The Women Who Knew: What We Know May 21, 2020

Joan Harrison’s story is incomplete without considering the importance of Alfred Hitchcock’s wife — and chief collaborator — Alma Reville. Joan joined Hitch and Alma in fall 1933 just as the director was making a crucial move to Gaumont-British Picture Corporation to develop The Man Who Knew Too Much (1934). There, Joan received a crash…

Oscar Season: Joan’s Picks February 4, 2020

If Joan Harrison were alive today, which films would be her favorites to take home Oscar? Harrison was a voting member of the Academy, after making history in 1940 by walking away with not one but two screenwriting Oscar nominations: for Best Adapted script (Rebecca) and Best Original (Foreign Correspondent). She was furthermore very active…

Classic #MeToo: Joan Harrison’s Take on Hollywood January 7, 2020

Recent revelations of discrimination and harassment have raised awareness about the tremendous challenges women face as they try to maintain, let alone advance, their footing in the entertainment industry. The #MeToo movement has been critical for mobilizing large-scale change. But it’s all too easy to get caught up in the moment and forget Hollywood’s powerful,…

Ella Raines Arrives in Hollywood, Part Two December 31, 2019

Continued from part one. Hawks began grooming Raines for her debut in Corvette K-225 (1943), which he asked friend Richard Rossen to direct. He coached her on how to pose, move, and deliver lines for the camera and helped direct her early scenes with co-star Randolph Scott. Though Rossen was a friend, it didn’t stop…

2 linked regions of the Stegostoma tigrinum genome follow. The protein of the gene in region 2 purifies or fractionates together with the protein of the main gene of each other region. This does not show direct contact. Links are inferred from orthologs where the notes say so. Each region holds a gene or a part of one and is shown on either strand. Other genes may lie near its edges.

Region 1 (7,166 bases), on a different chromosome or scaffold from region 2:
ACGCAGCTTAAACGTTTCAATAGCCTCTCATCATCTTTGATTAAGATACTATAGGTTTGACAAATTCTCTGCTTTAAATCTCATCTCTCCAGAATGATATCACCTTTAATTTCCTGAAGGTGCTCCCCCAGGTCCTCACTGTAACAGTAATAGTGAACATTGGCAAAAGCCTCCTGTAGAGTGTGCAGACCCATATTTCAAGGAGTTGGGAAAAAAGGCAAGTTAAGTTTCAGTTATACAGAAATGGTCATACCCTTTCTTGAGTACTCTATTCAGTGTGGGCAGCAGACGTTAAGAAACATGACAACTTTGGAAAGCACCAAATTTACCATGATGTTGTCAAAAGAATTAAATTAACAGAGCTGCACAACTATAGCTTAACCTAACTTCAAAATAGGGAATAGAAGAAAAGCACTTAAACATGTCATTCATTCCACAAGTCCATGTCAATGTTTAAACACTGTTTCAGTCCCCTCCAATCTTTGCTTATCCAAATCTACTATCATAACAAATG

Ella Raines Arrives in Hollywood, Part One December 24, 2019

When Joan Harrison’s first producing venture, Phantom Lady, was released through Universal, the film’s success elevated her to stardom. She was now the “Mistress of Suspense.” If asked at the time, she likely would have described this rise as part of her master plan. Joan always liked to remain in control. A signature piece of…

Waters That Run Deep: Reflections on Merle Oberon December 17, 2019

When Joan Harrison began co-writing and co-producing (though uncredited) Dark Waters in 1944, she already knew leading lady Merle Oberon from shared social circles. The actress’s successes on the British screen and her marriage to famed producer Alexander Korda meant that the two women were familiar. Oberon’s thick mane of raven hair, sparkling eyes, and…